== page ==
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Thursday, October 29, 2015

The Higher and Higher Costs of Higher Education

Rainy prospect

Recently a Facebook friend posted a link about college costs, and I followed it to read the article, “Students in Debt, Professors in Poverty – What’s Going Wrong?” because I’ve thought a lot on this subject and talk to other people who think about it a lot. 

The article turned out to address a single issue: the replacing of fulltime faculty with adjunct instructors, most with equivalent qualifications in terms of degrees but paid only per course, with no benefits and no future job security. None of this was news to me. I’ve taught as an adjunct and know the reality of it from the inside. The article calls it the “subcontract business model.” Okay, but what about those students in debt? What about that part?

Focus on the orchard or focus on the trees?

Not long ago I had raised the question with another friend: “If schools are paying less for instructional employees, what’s with the astronomical and mounting tuition?” I’d wondered a long time and never gotten an answer better than the one she gave me: “States are no longer funding their so-called ‘state’ universities, except at a very minimal level.”

Once you know what to look for, the information is not hard to find. The first article I turned up in my search is very detailed and might tell you more than you want to know – but then, you don’t have to read every word. It’s definitely worth a look. The shortcoming of the picture presented there, in my opinion, is that it only looks back as far as 2007.

The second story I’ll direct you to, "State Funding: A Race to the Bottom," is more focused on state funding and goes beyond a look at “pre-recession” levels, going back to 1975 to present a much longer history. Here we learn that since 1980 48 states have reduced state funding to their own universities by anywhere from 14.8% to 69.4%.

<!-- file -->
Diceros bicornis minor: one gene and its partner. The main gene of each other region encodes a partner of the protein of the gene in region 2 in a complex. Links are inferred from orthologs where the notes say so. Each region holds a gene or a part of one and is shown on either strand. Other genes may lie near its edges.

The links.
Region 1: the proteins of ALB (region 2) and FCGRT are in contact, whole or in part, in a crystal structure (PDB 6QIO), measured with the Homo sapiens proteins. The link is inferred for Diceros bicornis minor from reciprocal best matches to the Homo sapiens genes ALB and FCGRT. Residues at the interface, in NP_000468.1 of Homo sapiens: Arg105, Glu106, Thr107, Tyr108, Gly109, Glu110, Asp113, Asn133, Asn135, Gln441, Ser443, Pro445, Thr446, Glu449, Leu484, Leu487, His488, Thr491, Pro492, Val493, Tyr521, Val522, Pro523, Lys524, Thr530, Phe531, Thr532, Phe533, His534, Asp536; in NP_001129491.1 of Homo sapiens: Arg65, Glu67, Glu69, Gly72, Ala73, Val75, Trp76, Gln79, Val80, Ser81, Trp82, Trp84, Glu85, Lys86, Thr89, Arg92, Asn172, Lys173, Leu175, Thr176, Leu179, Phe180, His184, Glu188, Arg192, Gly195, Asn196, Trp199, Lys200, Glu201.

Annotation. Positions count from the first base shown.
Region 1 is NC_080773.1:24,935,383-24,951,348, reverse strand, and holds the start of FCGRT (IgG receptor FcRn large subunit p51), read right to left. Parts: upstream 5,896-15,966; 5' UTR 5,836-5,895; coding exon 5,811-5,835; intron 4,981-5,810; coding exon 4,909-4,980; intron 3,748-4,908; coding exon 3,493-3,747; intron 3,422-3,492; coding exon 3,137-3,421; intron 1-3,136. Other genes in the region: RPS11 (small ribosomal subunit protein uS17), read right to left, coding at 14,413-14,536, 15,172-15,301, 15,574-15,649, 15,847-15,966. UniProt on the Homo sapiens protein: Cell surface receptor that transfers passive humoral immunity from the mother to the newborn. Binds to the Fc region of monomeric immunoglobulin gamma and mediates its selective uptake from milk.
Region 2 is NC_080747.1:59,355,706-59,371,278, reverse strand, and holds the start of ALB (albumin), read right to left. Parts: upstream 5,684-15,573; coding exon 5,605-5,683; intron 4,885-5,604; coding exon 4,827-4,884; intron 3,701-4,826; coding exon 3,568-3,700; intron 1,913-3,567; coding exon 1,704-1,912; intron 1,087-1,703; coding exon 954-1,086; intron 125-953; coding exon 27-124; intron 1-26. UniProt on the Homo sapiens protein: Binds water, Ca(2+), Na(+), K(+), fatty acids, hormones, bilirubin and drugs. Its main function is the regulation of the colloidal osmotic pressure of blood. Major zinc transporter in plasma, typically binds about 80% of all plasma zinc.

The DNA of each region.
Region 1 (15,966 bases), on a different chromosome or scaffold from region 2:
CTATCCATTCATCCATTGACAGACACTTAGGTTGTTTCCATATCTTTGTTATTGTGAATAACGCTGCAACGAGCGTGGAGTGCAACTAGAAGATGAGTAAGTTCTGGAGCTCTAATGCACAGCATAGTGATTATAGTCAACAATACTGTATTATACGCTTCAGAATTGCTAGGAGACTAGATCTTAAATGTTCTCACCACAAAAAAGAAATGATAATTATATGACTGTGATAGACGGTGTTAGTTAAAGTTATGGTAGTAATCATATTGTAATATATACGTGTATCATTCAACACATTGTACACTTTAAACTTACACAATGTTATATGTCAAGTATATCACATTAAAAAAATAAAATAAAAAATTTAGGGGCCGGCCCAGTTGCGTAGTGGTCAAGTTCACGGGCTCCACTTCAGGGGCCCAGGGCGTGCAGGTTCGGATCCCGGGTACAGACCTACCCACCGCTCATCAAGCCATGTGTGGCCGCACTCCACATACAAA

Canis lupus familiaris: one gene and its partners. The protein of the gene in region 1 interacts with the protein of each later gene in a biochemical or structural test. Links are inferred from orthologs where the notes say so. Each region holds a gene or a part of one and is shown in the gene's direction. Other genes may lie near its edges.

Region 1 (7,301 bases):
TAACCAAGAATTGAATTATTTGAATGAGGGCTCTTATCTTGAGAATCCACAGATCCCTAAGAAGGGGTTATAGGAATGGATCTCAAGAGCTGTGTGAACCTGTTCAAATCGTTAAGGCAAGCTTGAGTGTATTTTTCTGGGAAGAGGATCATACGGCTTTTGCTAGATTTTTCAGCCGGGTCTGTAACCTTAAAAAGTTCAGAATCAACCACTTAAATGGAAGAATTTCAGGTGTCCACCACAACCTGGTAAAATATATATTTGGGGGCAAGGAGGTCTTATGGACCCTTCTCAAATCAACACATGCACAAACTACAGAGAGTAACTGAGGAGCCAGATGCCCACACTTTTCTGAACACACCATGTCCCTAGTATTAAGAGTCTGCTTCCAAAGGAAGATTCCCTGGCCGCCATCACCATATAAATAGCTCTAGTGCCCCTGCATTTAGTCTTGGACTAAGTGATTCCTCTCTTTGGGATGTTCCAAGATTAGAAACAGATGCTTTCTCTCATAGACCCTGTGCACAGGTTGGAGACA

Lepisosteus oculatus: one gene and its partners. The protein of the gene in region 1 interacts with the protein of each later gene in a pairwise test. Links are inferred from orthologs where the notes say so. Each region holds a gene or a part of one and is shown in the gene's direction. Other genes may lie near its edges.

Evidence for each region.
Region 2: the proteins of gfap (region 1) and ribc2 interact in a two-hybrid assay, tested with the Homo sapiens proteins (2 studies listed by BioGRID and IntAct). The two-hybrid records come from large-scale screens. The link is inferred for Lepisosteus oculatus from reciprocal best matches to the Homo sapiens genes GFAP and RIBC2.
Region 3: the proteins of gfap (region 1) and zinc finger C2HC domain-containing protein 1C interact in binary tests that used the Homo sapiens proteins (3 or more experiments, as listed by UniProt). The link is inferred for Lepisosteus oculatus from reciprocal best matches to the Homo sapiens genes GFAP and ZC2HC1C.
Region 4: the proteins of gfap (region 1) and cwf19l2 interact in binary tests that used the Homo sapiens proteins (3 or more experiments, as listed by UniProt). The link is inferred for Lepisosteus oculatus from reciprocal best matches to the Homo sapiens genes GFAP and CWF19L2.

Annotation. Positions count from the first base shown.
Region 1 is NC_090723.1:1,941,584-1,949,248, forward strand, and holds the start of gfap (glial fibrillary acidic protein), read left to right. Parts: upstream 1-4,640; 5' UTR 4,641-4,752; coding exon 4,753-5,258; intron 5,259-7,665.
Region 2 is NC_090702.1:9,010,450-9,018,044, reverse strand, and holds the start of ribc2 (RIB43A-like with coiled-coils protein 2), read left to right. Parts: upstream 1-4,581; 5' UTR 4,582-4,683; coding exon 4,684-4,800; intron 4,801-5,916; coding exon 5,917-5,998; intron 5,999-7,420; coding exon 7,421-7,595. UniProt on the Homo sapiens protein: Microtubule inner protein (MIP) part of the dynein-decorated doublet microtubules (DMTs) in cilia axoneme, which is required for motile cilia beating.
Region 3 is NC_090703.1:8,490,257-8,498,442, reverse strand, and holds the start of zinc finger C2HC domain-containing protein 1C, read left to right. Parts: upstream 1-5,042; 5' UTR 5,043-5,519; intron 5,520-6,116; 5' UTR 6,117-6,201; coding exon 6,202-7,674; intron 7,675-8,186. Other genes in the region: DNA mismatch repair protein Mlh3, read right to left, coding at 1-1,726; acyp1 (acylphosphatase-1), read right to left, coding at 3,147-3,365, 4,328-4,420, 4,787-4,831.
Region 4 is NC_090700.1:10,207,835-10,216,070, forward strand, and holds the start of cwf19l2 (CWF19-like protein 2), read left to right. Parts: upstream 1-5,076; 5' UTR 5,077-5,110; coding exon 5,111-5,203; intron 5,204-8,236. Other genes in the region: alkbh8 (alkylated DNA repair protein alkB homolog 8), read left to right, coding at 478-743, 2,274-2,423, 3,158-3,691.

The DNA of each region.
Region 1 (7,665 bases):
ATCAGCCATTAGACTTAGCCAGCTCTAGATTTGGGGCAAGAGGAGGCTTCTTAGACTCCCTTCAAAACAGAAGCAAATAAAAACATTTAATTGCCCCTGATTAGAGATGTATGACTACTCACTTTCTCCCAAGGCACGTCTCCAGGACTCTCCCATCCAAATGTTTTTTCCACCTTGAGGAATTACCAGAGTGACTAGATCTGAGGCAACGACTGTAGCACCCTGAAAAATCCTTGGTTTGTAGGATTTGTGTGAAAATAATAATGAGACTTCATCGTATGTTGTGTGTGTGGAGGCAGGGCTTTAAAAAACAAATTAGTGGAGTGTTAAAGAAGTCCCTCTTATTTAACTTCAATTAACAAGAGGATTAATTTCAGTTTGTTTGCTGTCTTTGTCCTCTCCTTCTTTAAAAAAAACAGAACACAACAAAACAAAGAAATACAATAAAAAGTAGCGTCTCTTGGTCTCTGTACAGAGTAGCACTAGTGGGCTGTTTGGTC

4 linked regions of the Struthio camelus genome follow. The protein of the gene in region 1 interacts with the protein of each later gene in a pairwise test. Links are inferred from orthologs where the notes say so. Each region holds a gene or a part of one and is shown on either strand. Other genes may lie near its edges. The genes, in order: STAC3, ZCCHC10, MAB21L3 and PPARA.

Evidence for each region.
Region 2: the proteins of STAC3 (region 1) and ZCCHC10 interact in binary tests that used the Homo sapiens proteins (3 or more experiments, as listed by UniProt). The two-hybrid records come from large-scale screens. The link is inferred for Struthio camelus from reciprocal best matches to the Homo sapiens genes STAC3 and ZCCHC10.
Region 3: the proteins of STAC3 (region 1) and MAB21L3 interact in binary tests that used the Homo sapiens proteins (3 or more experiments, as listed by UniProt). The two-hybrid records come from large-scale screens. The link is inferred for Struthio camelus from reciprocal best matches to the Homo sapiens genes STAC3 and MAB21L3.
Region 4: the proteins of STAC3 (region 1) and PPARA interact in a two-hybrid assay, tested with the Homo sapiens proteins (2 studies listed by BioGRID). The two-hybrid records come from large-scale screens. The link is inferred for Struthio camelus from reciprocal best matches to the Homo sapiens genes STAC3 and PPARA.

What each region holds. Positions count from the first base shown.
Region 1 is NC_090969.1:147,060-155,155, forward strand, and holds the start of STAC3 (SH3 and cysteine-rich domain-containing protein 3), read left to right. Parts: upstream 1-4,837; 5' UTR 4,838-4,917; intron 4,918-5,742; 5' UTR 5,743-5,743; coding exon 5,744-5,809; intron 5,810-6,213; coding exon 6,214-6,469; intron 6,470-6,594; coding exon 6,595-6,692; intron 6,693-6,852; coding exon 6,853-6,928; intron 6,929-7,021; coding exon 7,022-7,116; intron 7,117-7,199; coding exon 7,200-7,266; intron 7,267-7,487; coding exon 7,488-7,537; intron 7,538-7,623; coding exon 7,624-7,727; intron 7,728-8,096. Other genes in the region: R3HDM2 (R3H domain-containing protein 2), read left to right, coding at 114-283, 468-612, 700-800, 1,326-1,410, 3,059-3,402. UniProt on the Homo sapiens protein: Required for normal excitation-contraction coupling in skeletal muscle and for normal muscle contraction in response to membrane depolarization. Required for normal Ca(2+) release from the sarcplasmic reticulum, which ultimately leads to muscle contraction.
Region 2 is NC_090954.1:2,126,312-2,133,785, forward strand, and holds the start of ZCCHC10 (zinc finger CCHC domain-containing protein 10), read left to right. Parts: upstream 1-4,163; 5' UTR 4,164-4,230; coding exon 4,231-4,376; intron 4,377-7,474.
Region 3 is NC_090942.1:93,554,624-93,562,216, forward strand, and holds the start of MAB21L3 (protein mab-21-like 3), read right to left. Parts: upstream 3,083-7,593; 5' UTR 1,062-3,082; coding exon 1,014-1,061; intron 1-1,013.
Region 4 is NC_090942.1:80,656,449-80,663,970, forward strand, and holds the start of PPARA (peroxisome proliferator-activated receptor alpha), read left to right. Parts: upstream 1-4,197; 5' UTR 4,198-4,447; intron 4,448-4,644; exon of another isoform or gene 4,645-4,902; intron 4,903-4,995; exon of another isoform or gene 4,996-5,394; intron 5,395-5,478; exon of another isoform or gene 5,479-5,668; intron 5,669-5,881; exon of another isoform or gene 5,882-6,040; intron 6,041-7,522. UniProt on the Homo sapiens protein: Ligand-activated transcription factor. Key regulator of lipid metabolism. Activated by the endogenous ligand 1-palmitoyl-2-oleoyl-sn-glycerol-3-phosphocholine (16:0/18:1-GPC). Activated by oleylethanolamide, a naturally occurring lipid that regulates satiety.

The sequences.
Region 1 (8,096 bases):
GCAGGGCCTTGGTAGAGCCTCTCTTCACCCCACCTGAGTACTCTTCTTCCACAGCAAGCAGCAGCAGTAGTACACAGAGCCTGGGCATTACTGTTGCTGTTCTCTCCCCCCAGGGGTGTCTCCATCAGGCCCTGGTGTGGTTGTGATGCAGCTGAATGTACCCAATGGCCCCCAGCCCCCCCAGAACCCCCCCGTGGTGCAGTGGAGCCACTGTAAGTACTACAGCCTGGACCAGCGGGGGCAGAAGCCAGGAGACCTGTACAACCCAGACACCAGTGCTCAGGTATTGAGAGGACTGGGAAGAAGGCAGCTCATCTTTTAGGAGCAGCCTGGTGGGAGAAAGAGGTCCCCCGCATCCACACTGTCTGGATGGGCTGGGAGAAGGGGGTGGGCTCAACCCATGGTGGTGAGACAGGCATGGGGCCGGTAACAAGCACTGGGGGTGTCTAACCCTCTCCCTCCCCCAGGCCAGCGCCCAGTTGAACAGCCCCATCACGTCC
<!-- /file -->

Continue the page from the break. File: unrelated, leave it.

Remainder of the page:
Extrapolation from data can be a lot of fun. Take, for example, one of my favorites, the rising number of Elvis impersonators. Extrapolating from the trend one can forecast a year in which all Americans will be Elvis impersonators. The trend in reducing state support for education is not nearly as funny. 

Colorado has reduced its support for higher education by nearly 69.4 percent, from $10.52 in fiscal 1980 (and a peak of $13.85 in fiscal 1971) to $3.22 by fiscal 2011. At this rate of decline Colorado appropriations will reach zero in 2022, 11 years from now. Projections using more recent data find that Colorado could hit zero as soon as 2019.

By the way, the phrase "race to the bottom" fits so many areas of human economic life these days, doesn't it? Work harder, accept less pay, or lose your job!

It's easy to get distracted from the big picture.

Adjunct faculty are hardly the only ones hurt by funding trends in higher education. Yes, those of us with higher degrees are exploited, but, much more to the point, states are no longer seriously investing in higher education. The term "state" university is becoming a misnomer. The school bears the name of its home state and may have a board elected by voters at the state level, but increasingly low levels of state funding shifts the burden of tuition more and more to students and their families. These are now largely private schools flying under state flags.

The cause for tuition hikes may be news, but the consequence is familiar to all informed Americans: astronomical levels of student debt. Some economists even think the idea of student loans as investment is a replay of the housing bubble. And as usual, families and students with the least are hurt the most.

Libertarians and others who have been trying to "get government out of education" have been winning the day behind the scenes, privatizing higher education behind our backs, and our children and grandchildren are paying the price. Will our entire country soon find itself paying the price, as more and more jobs requiring higher education cannot be filled by educated Americans?

How do you see this complicated picture? And were the funding facts news to you?

Where are we going? Is it where we want to go?

This is an important topic, one I'd like to discuss at greater length, but at the moment I need a break. Time to turn once again to Chaucer and his entertaining fourteenth-century pilgrims.


Dawn said...

Complicated issue for sure. What resonated for me was the college actually being private institutions with the state's name. That seems to make sense. Sad though.

P. J. Grath said...

It occurred to me this morning that local funding is another reason community colleges can be such a bargain. Northern Michigan College in Traverse City, for example, last I knew, received 1/3 of its funding from local taxes, 1/3 from bequests and donations, and the remaining third only from tuition. (Of course, NMC also saves on faculty salaries by hiring adjunct instructors on a course-by-course basis.) Overall, it seems like good value for their students.